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07.16.17

After the ‘Fall’ of Texas, Patent Trolls Struggle and Some Are on the Retreat

Posted in America, Patents at 11:37 am by Dr. Roy Schestowitz

Texas flag
Shifting dynamics after TC Heartland (2017) and Alice (2014)

Summary: Things are getting out of hand for patent trolls, which find themselves on the defensive (from challenges to all their patents) and try to escape the cases they started in order to dodge paying fees (to no avail)

THE terrain is getting worse for US patent trolls. Fewer of them can sue in Texas (in fewer of potential cases), the invalidation rates are high, and the patents they typically use (software patents) lack substance.

Nevertheless, patent trolls remain a major problem in the US. Regarding the recent Blackbird case, which we covered last week, one person told them “what you’re doing is unethical, is detrimental to technology innovation, and amounts to extortion…”

“Over 60% of defendants in patent troll litigation are small businesses without resources to defend themselves,” said United for Patent Reform around the same time. “Because of low-quality patents,” it added, “our patent system “has become a minefield of lawsuits.””

This was part of a series of tweets that strive to guard Alice and PTAB — something we have been doing for years. Another tweet said: “Congress needs to protect #Alice & #IPR “so #smallbiz are protected from abuse of the very worst #patents by trolls””

Julie Samuels, whom we mentioned here before, said: “Our patent system is headed in the right direction, but Congress must continue to examine patent quality issues…”

Yes, the USPTO and especially US courts have contributed to an improvement in patent quality. Another pro-reform site, Patent Progress, said this four days ago:

Tomorrow morning, the House Judiciary Committee’s Subcommittee on Courts, Intellectual Property, and the Internet is holding a hearing on “The Impact of Bad Patents on American Businesses.”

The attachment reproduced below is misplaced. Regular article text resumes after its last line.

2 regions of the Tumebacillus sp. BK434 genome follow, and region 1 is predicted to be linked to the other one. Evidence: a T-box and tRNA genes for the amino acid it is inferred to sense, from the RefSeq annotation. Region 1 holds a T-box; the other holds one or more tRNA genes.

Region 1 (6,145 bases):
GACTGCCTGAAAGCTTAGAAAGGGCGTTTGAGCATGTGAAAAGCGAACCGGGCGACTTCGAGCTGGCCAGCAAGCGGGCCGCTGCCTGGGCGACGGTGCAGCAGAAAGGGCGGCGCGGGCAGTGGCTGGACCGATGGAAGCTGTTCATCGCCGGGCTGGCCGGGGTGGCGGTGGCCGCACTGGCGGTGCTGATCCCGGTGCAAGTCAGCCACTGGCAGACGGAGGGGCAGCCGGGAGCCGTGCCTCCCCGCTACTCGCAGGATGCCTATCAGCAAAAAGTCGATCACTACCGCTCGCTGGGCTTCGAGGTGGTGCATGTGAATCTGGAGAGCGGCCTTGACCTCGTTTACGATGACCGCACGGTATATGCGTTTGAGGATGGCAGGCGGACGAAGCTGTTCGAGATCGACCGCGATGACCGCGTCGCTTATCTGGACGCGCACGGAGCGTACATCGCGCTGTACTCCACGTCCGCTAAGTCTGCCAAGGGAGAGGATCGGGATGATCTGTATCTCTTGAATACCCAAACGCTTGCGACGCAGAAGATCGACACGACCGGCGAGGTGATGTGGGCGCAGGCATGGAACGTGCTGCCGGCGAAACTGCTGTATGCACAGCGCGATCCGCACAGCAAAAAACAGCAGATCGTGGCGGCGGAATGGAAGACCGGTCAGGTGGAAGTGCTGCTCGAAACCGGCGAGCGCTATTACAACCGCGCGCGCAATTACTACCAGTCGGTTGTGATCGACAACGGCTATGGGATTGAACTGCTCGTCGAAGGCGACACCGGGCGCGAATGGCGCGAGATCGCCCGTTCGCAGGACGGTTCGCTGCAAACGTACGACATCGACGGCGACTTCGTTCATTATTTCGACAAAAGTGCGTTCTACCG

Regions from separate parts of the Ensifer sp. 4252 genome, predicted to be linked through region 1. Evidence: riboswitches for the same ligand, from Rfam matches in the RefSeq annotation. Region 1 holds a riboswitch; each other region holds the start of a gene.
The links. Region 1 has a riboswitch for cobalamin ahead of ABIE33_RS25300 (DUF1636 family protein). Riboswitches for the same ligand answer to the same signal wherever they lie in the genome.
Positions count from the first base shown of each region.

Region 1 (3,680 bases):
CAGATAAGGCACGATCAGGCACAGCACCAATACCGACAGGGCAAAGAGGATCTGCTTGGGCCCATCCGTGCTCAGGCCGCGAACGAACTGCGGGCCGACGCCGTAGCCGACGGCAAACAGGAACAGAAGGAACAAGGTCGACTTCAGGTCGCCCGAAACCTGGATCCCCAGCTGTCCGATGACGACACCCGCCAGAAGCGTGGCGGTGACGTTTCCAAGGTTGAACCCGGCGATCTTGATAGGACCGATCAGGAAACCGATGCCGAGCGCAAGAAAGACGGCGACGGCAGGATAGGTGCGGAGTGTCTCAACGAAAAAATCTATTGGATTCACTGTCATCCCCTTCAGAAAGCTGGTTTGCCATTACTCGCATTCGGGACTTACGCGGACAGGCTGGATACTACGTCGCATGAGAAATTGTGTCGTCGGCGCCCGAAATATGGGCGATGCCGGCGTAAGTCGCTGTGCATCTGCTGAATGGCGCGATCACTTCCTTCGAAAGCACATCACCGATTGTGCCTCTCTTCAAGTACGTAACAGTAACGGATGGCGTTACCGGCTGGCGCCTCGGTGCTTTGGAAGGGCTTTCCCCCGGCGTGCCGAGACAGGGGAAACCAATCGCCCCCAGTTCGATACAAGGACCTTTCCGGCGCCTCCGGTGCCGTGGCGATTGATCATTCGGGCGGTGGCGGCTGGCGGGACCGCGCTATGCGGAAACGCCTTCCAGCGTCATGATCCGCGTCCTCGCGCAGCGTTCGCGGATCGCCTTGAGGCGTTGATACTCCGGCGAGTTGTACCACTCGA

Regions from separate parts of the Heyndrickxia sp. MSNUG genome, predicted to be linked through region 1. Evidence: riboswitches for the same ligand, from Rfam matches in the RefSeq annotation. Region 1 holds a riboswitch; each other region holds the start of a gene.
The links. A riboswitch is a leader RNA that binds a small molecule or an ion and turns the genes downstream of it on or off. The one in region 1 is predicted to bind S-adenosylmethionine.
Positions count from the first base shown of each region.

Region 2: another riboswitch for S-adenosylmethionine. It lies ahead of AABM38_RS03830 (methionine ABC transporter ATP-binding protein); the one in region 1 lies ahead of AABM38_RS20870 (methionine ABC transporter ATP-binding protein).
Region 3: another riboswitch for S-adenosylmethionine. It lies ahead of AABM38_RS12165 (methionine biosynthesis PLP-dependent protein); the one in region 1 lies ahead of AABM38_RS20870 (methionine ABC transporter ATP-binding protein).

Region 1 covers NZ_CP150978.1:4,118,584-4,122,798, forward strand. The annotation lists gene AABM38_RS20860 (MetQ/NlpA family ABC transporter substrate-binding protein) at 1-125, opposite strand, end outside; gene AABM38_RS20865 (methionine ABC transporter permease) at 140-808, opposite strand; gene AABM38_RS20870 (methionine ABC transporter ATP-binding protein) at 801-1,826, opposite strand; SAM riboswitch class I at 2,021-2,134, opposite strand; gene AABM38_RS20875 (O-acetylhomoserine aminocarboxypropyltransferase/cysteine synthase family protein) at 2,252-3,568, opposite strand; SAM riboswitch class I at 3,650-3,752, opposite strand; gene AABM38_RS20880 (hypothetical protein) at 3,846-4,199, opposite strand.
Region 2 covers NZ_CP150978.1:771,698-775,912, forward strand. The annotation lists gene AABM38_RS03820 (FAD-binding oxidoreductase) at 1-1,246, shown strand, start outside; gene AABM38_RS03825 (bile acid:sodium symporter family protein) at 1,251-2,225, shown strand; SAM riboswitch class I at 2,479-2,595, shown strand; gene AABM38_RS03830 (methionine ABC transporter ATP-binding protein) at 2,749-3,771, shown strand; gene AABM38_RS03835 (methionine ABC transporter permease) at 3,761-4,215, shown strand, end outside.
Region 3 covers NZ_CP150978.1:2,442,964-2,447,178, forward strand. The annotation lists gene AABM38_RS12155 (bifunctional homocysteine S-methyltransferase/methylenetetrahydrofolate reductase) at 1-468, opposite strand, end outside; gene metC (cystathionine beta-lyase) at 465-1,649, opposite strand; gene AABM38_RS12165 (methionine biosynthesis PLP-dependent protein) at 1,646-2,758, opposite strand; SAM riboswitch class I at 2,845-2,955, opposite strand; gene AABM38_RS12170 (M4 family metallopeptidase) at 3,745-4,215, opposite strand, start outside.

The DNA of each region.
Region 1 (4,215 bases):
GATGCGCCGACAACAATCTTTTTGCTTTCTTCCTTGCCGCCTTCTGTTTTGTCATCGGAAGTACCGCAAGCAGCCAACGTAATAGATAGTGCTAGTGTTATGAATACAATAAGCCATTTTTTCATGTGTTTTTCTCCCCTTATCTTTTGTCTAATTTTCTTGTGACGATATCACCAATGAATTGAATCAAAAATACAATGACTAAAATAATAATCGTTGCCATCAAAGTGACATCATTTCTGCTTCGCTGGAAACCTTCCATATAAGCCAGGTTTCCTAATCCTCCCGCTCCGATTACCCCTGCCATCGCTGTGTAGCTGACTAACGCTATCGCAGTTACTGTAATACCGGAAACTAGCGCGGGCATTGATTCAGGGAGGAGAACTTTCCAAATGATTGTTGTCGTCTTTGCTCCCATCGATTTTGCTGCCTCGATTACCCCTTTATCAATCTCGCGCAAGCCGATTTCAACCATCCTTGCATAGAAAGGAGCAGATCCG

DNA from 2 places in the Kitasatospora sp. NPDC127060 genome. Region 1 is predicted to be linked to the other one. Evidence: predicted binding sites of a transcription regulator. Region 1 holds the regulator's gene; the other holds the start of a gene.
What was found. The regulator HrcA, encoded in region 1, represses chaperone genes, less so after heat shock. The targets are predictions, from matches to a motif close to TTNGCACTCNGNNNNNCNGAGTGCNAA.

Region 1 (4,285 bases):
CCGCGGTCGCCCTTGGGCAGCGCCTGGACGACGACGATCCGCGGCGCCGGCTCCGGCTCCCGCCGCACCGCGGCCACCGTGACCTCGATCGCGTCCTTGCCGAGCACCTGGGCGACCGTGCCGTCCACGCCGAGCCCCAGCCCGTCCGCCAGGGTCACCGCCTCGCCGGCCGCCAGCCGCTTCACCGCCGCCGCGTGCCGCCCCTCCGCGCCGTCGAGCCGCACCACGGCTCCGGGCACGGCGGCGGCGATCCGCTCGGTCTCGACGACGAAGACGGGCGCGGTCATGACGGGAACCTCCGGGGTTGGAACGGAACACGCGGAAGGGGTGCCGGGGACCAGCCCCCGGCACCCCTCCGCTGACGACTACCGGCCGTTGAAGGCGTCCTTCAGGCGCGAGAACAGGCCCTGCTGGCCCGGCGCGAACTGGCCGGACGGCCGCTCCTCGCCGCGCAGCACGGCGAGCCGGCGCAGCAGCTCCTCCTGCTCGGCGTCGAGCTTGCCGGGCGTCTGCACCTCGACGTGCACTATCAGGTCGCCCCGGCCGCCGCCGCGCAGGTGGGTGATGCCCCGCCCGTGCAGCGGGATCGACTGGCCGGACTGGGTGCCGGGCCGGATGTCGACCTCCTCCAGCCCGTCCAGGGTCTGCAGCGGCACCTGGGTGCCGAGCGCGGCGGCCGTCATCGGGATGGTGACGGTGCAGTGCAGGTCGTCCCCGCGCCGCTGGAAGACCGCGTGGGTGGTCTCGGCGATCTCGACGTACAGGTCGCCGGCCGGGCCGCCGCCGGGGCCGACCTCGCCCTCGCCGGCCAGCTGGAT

The impact of bad patents is a topic worth taking some time to examine, because it isn’t just about the direct impact from abusive troll litigation—bad patents cause a lot of harm even if they’re never asserted.

I’m going to start out with a definition. There are good patents out there. They’re not what we’re talking about. We’re talking about “bad patents.” You know.

We intend to deal separately with the political angle as there are companies like Microsoft pulling strings behind the scenes and we want to properly show this to readers. We need to name and shame those who strive to make the patent system chaotic again.

Suffice to say, extinction of software patents would contribute towards extinction of patent trolls and companies that depend solely (or mostly) on patents rather than products.

Gilstrap

We don’t typically name or shame judges, but Gilstrap is the exception because the media names him a lot. Single-handedly (almost) this man impeded the extinction of software patents (he doesn’t seem to care much for Alice) and harboured an enormous number of patent trolls in Texas. Whenever we write about him we mention the pattern of his rulings. IAM, a site for patent trolls, might admire the man, but the damage he caused to actual US businesses can be measured at billions. Finally realising that Gilstrap is the trolls’ facilitator and a software patents proponent, some politicians finally name and shame him too. What would IAM do about it? Well, IAM being IAM: [via]

Patent policy has not been in the US Congress’s spotlight much of late. True, the STRONGER Patents Act was introduced in the Senate last month, but few expect that bill to get much traction and it’s a far cry from the period between 2013 and 2015 when there was a flurry of new bills. With last year’s election and the controversies of the first months of the current administration keeping legislators busy, patent reform has slipped down the agenda.

But it was back in focus yesterday as the subcommittee on courts, IP and the internet, which is a part of the House of Representatives’ Judiciary Committee, held a hearing on “the impact of bad patents on American businesses”.

These committee get-togethers can be fairly dull affairs that don’t generate much news. However, there were a couple of interesting elements to yesterday’s hearing which are worth covering.